Your number one concern should be how much space your drive of choice offers. Too little space and you'll be forced to go through lengthy upgrades/files transfers or to buy new drives. Too much space (for example, if you intend to use separate drives each year) and you're paying unnecessarily for storage you won't use. 1GB of space is roughly 500 images at a standard resolution taken with a phone camera — but this number goes down when you use multiple file versions per image, higher resolutions, and better cameras. You'll want at least 500 GB of space, if not more.

Best External Hard Drive for Photographers: Top Picks

1. Western Digital 2TB Elements Portable External Hard Drive

Available from 1TB to 4TB in size, this drive comes preformatted for Windows and has plug-n-play functionality (you won't have to install any software to use it). It uses USB 3.0 to connect to your computer and spins at 5400 RPM.

Pros:

  • Fast read/write speeds reduce file loading and access time.
  • Very portable 3" x 4" design, great for taking from home to work or into the field.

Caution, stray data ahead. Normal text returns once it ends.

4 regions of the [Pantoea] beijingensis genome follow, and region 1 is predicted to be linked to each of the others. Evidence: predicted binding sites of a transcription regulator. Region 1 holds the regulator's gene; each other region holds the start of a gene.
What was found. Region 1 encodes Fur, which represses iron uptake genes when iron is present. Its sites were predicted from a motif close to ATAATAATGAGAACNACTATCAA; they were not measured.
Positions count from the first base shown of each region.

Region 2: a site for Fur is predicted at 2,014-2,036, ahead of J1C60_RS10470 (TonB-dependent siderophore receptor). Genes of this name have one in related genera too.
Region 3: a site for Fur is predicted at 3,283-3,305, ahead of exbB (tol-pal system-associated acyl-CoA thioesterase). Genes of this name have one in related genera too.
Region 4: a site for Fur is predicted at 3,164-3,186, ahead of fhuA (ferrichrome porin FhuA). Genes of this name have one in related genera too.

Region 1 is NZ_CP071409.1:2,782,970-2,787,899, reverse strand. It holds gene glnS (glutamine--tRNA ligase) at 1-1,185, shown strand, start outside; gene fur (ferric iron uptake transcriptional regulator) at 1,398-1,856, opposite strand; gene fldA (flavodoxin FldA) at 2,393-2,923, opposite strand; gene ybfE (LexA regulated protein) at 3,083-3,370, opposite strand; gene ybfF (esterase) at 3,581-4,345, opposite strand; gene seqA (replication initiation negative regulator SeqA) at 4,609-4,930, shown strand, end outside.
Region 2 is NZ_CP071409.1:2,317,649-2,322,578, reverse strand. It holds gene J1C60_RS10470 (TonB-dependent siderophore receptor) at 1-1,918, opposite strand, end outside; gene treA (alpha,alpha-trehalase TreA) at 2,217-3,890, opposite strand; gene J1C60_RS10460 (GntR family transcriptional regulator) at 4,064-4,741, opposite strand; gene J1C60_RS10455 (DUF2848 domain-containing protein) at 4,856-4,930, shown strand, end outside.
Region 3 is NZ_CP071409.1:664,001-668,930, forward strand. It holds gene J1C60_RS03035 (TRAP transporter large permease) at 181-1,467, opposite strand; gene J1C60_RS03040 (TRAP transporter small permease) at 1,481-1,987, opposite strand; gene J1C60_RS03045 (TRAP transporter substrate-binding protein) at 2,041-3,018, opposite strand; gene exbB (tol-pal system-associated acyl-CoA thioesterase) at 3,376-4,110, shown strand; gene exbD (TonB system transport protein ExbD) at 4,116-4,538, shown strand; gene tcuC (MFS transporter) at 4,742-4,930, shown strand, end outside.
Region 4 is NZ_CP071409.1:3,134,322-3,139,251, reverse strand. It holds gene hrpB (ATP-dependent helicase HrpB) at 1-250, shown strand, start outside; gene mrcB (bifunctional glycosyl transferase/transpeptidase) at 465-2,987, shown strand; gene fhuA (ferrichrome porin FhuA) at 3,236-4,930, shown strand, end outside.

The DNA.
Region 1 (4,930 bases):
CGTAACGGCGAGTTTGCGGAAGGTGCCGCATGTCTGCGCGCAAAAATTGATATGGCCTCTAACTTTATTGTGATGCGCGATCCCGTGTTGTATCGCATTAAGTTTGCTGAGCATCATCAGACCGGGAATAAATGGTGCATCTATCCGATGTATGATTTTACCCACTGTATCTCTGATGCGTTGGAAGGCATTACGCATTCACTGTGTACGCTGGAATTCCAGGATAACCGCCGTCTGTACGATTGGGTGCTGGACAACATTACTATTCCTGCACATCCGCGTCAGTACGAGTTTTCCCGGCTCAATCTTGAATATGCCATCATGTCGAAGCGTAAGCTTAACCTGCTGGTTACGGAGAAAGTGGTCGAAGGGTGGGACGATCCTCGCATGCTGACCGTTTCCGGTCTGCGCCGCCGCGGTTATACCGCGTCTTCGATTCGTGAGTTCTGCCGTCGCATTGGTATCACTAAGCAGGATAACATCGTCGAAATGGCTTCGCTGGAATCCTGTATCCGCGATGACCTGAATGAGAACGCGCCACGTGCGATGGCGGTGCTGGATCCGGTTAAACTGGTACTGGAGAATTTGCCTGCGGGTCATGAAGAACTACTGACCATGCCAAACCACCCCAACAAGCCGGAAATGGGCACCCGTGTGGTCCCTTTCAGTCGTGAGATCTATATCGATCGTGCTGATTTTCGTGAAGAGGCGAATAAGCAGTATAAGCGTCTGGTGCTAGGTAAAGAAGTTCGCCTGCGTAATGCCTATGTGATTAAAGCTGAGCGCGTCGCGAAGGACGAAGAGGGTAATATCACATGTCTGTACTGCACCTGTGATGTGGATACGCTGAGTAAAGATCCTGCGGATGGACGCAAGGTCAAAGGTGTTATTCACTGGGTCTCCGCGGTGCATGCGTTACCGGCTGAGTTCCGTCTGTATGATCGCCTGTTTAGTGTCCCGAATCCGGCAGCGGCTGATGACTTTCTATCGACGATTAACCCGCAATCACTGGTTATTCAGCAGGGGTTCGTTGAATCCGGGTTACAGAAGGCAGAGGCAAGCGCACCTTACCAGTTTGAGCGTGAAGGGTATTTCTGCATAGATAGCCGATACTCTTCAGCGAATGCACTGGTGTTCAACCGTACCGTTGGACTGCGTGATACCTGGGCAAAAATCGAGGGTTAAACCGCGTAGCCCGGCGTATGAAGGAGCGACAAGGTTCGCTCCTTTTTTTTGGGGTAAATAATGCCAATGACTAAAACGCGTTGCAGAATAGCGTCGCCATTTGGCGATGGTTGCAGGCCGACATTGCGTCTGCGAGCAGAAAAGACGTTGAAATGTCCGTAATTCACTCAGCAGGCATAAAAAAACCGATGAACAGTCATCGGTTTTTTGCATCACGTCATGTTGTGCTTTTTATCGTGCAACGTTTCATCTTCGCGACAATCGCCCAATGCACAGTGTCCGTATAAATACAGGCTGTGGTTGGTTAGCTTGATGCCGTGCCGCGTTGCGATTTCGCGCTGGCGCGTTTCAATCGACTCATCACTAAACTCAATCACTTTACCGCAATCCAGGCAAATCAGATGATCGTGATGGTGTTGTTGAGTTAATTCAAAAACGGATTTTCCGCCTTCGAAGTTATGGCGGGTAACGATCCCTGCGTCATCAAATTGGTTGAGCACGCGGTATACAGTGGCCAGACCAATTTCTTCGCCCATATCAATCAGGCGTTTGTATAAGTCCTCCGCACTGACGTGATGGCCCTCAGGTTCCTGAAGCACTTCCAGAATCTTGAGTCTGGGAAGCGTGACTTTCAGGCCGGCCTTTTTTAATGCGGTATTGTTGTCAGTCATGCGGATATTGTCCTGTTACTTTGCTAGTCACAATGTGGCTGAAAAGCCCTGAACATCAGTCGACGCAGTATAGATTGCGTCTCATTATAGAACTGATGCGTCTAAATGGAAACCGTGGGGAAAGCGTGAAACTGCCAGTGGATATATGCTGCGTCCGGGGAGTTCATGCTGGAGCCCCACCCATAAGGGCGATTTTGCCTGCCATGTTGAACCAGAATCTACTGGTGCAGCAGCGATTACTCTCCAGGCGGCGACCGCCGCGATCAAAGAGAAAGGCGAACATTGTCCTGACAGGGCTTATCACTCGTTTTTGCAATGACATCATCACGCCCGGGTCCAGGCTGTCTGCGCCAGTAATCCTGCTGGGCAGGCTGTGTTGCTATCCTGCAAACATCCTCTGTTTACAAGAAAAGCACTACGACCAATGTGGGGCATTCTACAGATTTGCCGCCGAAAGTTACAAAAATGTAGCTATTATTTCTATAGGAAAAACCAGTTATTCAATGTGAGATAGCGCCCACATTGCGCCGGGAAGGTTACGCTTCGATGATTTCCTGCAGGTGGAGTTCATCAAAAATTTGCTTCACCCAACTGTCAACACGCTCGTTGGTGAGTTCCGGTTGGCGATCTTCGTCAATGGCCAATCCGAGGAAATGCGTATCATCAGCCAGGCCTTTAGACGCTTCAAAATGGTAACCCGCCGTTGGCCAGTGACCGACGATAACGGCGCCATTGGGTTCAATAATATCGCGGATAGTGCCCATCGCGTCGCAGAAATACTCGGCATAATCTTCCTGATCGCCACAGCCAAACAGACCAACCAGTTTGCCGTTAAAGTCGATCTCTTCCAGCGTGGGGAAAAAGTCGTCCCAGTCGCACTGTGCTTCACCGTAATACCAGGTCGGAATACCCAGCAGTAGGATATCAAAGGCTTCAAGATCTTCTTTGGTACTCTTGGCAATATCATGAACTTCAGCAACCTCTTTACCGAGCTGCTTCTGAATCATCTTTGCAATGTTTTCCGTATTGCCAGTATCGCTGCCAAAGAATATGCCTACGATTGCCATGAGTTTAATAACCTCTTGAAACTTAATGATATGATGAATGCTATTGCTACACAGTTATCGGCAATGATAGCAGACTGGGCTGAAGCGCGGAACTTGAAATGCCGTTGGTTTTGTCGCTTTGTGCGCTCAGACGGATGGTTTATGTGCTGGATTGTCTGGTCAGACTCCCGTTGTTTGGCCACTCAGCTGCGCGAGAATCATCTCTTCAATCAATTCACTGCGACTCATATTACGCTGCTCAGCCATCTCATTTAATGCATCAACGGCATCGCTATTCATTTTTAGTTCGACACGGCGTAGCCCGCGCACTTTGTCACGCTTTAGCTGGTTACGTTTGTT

• Available in large sizes so you'll have plenty of storage space.

Cons:

  • Must be reformatted to work on macOS.

2. Samsung T5 Portable SSD

The T5 is an SSD drive that knows how to score all the points. It features the rising USB-C port as well as a USB-C to USB-A (classic) cable in case your computer doesn't feature this new port. Reads and writes at about 540 MB/s.

Pros:

  • USB-C is compatible not only with laptops such as the new MacBook Pro or HP Envy but also many Android phones and tablets, so you can see your files anywhere.
  • The casing is a tough metal that will limit damage from drops and bumps.
  • Formatted as exFAT.

Cons:

  • Not available in sizes greater than 2TB.

3. VectoTech Rapid External SSD